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Friendship Dynamics


Something that I always find fascinating is the process of exploring the motivations, thoughts, and feelings of people in my life. I’m not interested in this for any nefarious purpose–I really just want to understand them better, so I can be a good friend, partner, or otherwise. But what’s the point of having friends, really?

Different people no doubt create and maintain friendships for different reasons. The common factor is that our motives are always ultimately selfish. This isn’t a bad thing–nor am I about to launch into an endorsement of Ayn Rand’s position that selfishness is a virtue. Instead, I am stating that all friendships, when they are functioning well, represent mutually-beneficial transactional relationships.

The “transactional” part is usually what tends to make people uncomfortable talking about openly. Does it mean gifts? Attention? Are we really just friends with other people because they’ll do things for us? It’s more complex than that. Friendships work because friends fulfill particular wants and needs in one another. A friend who likes giving gifts may not like receiving them, and prefer simply to enjoy the company of another person. To use examples from my own life, I enjoy collecting and trading stories about people. I like hearing particular episodes from the lives of my friends, and relating similar stories from my own life. For one thing, it helps us relate to one another. This makes us more likely to understand and anticipate each other’s wants and needs. Knowing the mindset of a friend means you will better know what to do when they need help. For one friend, this might mean simply listening to them when they’re upset. Another friend may want physical comfort–hugs. Another may actually like you to intervene and help solve the problem at hand. Or they simply want to enjoy an activity with you that distracts them from their troubles.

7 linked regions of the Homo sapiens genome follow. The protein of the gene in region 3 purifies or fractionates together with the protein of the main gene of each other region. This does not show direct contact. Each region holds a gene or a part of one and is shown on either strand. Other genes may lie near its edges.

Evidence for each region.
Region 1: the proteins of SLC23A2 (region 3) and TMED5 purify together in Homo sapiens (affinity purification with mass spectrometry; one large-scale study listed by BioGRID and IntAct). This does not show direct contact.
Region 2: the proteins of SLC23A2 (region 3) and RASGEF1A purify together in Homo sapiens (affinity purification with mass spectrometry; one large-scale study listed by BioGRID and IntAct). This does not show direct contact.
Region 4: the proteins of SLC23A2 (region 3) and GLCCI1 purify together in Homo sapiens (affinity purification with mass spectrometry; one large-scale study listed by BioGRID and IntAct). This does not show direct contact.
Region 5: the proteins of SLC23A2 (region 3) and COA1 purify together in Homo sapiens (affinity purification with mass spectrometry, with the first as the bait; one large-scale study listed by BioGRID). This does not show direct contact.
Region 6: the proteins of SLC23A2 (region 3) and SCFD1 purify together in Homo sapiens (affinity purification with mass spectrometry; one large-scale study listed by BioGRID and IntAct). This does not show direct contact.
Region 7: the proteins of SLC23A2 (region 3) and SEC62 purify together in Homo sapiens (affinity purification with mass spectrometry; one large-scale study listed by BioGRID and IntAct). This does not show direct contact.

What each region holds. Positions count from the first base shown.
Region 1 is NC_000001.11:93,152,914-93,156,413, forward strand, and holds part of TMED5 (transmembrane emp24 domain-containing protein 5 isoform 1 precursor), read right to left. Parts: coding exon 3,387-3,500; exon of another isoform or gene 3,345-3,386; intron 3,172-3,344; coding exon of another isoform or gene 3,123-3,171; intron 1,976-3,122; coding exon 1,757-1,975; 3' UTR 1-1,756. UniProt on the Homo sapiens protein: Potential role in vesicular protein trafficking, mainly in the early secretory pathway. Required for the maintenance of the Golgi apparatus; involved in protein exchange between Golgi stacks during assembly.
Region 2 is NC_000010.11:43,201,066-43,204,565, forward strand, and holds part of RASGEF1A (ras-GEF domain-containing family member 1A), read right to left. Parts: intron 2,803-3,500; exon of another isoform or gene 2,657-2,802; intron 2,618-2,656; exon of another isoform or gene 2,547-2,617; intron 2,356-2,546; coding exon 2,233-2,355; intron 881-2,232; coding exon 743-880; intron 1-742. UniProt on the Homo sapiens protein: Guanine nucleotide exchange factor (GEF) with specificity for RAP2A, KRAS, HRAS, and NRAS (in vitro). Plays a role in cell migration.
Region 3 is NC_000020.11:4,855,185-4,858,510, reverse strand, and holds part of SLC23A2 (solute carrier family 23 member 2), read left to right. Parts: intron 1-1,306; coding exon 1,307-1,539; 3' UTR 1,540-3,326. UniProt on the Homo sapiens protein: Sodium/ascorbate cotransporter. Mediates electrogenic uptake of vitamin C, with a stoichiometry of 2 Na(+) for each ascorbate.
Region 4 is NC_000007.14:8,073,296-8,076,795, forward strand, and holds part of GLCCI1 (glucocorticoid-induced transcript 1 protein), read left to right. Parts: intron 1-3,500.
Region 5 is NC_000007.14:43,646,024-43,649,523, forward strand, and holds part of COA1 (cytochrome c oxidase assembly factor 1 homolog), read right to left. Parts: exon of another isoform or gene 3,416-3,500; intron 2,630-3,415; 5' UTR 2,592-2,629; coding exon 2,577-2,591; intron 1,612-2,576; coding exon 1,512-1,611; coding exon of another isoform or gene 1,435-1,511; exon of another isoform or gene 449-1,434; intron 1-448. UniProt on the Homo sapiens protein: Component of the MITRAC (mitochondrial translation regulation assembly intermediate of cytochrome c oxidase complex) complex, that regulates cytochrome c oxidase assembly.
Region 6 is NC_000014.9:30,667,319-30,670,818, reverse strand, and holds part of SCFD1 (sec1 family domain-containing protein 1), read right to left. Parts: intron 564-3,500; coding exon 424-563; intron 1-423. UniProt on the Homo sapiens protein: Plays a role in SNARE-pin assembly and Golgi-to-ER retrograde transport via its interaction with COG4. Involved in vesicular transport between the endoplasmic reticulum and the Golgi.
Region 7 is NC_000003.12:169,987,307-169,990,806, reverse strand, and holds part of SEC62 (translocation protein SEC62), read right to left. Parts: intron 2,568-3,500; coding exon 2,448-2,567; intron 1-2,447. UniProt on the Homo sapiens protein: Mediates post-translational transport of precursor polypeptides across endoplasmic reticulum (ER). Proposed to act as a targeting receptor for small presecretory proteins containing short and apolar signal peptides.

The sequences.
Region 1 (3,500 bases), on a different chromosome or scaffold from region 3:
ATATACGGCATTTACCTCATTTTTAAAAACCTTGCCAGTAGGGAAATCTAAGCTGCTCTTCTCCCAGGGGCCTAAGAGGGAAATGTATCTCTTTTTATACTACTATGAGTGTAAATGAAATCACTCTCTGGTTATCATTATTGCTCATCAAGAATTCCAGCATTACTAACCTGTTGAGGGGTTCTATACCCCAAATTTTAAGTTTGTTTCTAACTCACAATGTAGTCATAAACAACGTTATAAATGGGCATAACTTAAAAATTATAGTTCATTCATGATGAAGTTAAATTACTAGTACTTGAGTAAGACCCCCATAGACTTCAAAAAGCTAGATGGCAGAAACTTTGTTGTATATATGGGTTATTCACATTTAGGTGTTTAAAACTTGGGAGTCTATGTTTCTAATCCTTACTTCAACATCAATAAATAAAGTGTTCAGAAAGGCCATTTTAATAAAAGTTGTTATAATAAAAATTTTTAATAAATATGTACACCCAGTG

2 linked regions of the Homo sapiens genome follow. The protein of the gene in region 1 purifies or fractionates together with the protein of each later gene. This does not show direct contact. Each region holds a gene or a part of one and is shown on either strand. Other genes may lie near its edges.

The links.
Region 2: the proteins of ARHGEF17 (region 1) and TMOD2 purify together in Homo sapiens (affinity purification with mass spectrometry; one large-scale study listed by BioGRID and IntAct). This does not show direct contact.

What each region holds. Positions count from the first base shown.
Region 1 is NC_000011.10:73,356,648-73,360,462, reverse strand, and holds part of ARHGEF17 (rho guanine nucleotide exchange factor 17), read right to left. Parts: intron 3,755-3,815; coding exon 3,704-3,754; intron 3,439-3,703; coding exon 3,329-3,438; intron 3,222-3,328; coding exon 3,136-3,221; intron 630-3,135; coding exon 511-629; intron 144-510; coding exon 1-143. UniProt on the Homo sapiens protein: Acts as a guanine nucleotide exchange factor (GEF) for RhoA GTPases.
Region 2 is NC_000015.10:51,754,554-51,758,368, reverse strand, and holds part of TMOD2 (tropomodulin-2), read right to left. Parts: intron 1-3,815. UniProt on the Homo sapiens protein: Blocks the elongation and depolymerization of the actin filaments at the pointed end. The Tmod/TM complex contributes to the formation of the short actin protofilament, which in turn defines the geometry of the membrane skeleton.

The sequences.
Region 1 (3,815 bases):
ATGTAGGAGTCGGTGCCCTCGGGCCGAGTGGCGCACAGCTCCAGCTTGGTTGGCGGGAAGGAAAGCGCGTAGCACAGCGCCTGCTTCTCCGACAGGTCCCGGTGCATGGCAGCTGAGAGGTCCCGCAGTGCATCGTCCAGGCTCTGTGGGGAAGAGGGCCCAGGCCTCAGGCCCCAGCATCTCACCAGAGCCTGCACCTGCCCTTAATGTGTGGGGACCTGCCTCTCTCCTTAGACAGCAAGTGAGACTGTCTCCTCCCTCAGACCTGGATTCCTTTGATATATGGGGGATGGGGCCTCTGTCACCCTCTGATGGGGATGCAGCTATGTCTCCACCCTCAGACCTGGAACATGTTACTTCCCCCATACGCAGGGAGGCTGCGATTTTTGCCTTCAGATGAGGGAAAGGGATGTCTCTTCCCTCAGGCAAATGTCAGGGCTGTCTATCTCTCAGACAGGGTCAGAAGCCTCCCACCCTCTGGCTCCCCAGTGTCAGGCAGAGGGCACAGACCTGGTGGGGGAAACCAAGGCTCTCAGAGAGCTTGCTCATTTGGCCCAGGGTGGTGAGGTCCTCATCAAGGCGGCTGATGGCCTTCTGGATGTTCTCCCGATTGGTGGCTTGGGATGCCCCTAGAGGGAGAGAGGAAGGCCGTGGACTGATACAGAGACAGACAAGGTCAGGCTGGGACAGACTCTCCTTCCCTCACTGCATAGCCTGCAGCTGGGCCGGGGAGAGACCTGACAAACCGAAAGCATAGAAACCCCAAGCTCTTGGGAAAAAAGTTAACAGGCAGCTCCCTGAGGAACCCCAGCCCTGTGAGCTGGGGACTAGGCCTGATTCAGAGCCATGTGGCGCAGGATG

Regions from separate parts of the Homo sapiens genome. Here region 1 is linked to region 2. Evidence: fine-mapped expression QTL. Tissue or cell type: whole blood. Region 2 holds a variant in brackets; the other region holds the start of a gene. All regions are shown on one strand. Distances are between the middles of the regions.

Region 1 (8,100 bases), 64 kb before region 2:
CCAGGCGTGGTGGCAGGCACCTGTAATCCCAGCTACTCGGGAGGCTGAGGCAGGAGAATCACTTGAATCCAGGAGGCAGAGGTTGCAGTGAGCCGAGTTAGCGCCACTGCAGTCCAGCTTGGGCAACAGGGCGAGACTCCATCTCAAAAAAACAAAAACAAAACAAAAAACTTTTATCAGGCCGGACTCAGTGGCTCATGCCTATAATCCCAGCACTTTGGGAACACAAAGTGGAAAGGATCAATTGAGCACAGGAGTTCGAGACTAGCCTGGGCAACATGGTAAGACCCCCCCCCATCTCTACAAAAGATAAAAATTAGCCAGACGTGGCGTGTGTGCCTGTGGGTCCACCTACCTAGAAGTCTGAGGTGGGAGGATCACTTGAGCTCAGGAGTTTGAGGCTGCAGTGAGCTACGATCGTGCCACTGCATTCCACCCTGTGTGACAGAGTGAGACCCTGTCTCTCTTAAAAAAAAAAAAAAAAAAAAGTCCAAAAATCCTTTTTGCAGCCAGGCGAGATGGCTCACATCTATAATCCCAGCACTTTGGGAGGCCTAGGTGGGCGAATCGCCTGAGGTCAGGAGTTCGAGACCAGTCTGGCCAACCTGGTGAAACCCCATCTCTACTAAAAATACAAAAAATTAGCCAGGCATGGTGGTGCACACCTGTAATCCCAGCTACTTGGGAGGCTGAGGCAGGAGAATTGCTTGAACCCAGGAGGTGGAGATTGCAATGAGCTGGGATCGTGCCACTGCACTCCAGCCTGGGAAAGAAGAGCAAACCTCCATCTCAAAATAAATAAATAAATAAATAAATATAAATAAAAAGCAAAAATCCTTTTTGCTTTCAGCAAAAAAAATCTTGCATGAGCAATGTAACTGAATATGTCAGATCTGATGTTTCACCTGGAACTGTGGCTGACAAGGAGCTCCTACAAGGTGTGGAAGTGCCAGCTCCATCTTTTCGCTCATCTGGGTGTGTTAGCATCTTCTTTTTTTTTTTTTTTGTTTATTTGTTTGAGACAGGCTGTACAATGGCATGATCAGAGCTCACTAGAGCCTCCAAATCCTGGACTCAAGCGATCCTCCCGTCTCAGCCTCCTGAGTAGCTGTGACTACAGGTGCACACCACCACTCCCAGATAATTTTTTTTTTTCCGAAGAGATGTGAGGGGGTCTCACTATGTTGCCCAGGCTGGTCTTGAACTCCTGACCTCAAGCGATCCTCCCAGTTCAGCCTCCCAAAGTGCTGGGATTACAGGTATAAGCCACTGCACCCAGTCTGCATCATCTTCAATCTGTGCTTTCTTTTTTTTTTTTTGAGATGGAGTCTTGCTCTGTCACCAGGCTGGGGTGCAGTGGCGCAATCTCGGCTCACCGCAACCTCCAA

This all might seem terribly obvious, but is it? I’ve noticed that many people have a tendency to think that others are just like themselves–that what you, personally, want when you’re upset is the same as what everyone else wants, and this is not necessarily the case.

Thinking about the friends I have in my life, I can say that each of them does something useful for me. Maybe we trade stories a lot, or they make me laugh, or they like playing video games with me, or talking about movies or books or something else. Presumably, they get something out of it, too: they enjoy the company, the jokes, the shared activities.

It’s unlikely that any of this is revelatory. Trouble begins where one starts questioning the motives of a friend. When trust breaks down, it can be very hard to rebuild, if it’s possible at all. Much like with any romantic relationship, communication–honest communication–is essential. Without trust, there can be no friendship. I’ve written about that particular problem before. This is why I firmly believe it’s so important to understand the motives, dreams, and desires of the people in your life. If nothing else, it will demonstrate to you that you’re not compatible as friends (or anything else). But if you happen to find a lot of common ground and mutual understanding, this can help build a long-lasting friendship upon a foundation of trust.

Going back to selfishness: there’s nothing wrong with getting what you want out of your friendships. What’s important is that you make sure your friend is getting what they want, too. If it’s all take and no give, that’s not friendship–that’s using people. A friend may not explicitly say, “Thank you for doing the specific things you do for me,” but you should be able to figure out for yourself just what it is they’re getting out of your association. If you can’t think of anything, are you sure you’re treating them fairly at all? And on the flip side, are you getting what you need out of your friendships, or do you find yourself merely satisfying the needs of others? You deserve to have good friends, and people you’re friends with deserve to have you treat them fairly, too.